- The InterWebz is for doing all the communicating nowadays in the modern fascinating world we live in and so cannot be addicting.
Weird right? It seems like if you lose your job, your spouse, and financial solvency because you can’t resist the click-bait and finding out what that one weird trick is to keeping your job, spouse, and financial solvency, you might be an addict, but not if it is the Internet causing all of your problems because it is just too damn boring of an addiction to have. You should get something sexier.
All right, so the whole idea of Internet addiction is a bust because it is a means not an end. You can be addicted to porn; you can be addicted to shopping; you can be addicted to gambling, which can all be done over the InterWebz, but you can’t be addicted to the InterWebz itself. Hunh!
But, but, but, but, I have ta have ta look at my stats, man. I am jonsin’ for a peek at them stats. Can’t you just give one little look? I can pay you! You know I’m good for it!
Motivation & Dopamine
Okay, so the addiction literature is lame, but clearly there is something going on here. What is it? What about my idea of the reward circuit fueled by dopamine?
Salamone and Correa did a review of the findings on the mesolimbic dopamine system the misnomer, reward circuit. The popular literature, meaning the media and press, has focused on dopamine’s role in pleasure, reward, addiction, and Pavlovian learning. And, it has under emphasized its role in aversive processes and motivation.
What is the mesolimbic dopamine system? It is a series of brain structures located in the midbrain. The nucleus accumbens is the primary dopaminergic area with signaling beginning in the ventral tegmental neurons something something nucleus accumbens playing a role in motivation something something the substania nigra and striatum something nucleus accumbens disentanglement dopamine aversive motivation impairment something something… there ya see? It’s simple. (If you get any of this, put it in the comments, why don’tcha?)
What’s clear is that the ventral tegmental neurons have traditionally been called the reward neurons and the entire mesolimbic system, the reward circuit. This labeling overlooks its role in motivation. In fact, the connection to reward and pleasure seems to be the product of early findings that could not detect the distinct areas where these effects were taking place or how they were linked.
Studies have fairly conclusively shown that if this dopamine circuit is disrupted, the pleasures resulting from drug abuse remain. In fact, many addicts report that their drug use is no longer pleasurable, but they cannot stop anyway. If you scan the brains of roulette players, you find just as much activity in the nucleus accumbens for a near miss as for a hit! This finding suggests that the nucleus accumbens is not dedicated to pleasure and reward, but to anticipation of reward and pleasure (Bell in the Observer).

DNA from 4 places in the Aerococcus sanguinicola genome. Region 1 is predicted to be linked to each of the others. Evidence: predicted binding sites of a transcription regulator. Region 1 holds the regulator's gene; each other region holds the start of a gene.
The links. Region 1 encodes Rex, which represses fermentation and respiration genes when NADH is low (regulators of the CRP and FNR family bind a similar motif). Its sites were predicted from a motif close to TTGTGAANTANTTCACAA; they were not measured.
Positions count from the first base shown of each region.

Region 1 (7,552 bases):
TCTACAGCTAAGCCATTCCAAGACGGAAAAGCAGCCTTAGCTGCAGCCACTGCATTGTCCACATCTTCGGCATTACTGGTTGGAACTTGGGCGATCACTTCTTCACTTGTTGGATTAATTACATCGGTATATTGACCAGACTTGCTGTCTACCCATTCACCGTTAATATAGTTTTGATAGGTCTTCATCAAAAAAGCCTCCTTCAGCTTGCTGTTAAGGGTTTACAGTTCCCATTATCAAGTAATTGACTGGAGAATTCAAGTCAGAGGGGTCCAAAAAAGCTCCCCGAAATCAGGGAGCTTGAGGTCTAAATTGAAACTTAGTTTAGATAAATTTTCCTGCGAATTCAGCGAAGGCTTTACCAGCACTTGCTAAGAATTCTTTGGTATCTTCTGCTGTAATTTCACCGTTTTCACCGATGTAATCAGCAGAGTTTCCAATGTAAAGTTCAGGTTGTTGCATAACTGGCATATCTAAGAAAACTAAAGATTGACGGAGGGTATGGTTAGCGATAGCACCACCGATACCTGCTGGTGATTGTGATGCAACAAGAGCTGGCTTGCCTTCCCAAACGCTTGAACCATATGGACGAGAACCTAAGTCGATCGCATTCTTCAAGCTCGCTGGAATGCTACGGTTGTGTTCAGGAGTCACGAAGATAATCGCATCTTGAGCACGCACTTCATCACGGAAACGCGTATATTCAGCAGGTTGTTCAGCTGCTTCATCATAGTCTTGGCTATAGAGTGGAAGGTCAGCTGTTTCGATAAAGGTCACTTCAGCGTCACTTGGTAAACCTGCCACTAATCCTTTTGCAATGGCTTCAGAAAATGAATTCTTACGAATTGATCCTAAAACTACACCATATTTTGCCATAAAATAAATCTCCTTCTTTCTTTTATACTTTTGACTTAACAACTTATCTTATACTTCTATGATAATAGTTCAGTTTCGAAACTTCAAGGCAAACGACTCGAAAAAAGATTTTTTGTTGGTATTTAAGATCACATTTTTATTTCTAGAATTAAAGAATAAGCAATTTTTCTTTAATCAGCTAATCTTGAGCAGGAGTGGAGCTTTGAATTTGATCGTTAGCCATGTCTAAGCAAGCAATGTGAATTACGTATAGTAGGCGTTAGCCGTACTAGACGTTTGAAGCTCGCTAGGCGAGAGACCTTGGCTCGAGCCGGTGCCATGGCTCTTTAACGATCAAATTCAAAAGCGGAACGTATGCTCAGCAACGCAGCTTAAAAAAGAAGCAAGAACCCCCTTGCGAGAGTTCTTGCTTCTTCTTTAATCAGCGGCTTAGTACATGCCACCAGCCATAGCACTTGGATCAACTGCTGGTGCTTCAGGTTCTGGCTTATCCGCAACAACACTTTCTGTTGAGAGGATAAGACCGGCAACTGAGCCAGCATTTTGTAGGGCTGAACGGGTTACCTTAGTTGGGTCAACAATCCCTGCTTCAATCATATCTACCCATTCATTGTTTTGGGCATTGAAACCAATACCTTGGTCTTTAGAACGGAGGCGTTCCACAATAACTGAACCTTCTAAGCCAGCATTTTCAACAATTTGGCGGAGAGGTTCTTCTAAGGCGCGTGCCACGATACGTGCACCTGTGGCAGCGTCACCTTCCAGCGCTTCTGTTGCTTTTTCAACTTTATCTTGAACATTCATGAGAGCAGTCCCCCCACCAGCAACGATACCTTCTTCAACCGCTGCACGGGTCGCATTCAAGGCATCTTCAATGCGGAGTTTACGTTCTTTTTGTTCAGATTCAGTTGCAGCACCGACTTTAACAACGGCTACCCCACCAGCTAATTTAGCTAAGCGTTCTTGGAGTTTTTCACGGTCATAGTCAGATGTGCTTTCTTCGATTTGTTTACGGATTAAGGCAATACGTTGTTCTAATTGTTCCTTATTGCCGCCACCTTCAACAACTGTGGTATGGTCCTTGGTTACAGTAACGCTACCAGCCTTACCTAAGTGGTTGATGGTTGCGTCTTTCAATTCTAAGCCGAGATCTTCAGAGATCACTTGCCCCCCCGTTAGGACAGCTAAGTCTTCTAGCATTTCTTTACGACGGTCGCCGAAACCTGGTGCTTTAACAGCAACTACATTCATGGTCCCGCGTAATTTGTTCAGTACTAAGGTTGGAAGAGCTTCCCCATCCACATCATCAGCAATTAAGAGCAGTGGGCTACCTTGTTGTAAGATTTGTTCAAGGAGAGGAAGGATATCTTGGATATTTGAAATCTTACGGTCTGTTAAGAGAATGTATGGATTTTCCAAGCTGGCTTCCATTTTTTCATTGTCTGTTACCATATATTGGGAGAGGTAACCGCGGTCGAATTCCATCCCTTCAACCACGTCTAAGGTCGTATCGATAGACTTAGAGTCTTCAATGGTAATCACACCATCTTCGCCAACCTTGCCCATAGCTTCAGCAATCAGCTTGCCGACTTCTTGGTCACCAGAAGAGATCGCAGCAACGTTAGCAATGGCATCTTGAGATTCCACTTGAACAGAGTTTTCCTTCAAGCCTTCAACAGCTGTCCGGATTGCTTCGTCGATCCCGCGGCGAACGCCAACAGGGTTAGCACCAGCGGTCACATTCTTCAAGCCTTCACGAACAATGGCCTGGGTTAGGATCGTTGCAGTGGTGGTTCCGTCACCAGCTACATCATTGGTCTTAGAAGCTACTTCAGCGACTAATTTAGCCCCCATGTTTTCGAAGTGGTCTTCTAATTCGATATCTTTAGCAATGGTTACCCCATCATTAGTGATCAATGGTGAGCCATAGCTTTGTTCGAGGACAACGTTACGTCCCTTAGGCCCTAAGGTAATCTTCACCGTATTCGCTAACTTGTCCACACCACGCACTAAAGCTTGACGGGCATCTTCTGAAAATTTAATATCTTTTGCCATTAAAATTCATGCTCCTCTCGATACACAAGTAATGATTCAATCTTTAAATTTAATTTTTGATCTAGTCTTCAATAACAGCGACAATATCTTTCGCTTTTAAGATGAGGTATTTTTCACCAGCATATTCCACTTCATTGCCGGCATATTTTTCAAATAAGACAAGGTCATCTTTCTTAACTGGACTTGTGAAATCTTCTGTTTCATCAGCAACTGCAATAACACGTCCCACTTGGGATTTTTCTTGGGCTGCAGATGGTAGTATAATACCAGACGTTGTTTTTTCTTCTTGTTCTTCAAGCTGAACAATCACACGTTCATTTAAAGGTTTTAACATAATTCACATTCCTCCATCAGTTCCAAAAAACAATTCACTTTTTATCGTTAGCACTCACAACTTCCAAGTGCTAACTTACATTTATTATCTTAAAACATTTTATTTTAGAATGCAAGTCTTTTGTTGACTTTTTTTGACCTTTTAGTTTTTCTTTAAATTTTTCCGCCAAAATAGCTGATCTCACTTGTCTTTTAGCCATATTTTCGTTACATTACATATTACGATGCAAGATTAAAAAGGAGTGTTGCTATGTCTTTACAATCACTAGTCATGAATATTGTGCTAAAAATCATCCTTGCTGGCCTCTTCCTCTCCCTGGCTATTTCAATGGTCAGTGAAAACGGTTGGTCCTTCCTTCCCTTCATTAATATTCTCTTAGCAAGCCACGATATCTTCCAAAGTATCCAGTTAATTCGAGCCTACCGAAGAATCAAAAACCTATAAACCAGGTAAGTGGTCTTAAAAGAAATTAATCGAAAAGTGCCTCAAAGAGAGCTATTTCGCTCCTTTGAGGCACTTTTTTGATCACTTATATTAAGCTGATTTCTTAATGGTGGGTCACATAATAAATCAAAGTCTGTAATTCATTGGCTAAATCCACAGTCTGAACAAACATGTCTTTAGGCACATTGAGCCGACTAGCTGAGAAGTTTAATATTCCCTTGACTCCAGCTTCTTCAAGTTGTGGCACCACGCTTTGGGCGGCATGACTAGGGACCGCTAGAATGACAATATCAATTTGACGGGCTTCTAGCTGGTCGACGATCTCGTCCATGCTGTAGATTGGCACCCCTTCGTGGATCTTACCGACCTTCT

Wanting & Liking
There are two systems: the wanting system and the liking system. The wanting system is dopamine based and the liking system, opioid, but they are interactive. The wanting system keeps you going back for more. The liking system becomes sated. Because the dopamine system is the big mean bully in this neighborhood, it ignores the signals from the liking system that we are done and keeps right on awanting (Weinschenk in Psychology Today).
Those pesky dopamine neurons are anticipating rewards and, of course, they are excited by larger than predicted or expected rewards and are inhibited by smaller than predicted or expected rewards. When larger than expected rewards come rolling in, we do more of what got us the big payoff and smaller rewards we do less of what got us the tiny rewards! (emphasis added) (Hikosaka in National Review of Neuroscience).
That damned dopamine loop can keep you wanting wanting wanting more more more, so checking your social media for likes, comments, notifications, or whatever your particular platform does. Couple this with the variable reward schedule, meaning an unpredictable frequency of reward, and boy you are as good as hooked!
Unlike addiction, though, it is easy enough to kick the habit — going cold turkey doesn’t result in any of the ugly symptoms. If you do something that removes the social media — go on vacation where there is no InterWebz.
So, all you bloggers out there working so hard to drive visitors to your site. You aren’t addicted to the views, likes, followers, and comments, you just WANT them. Tell us about your experiences with kicking the Internet in the comments!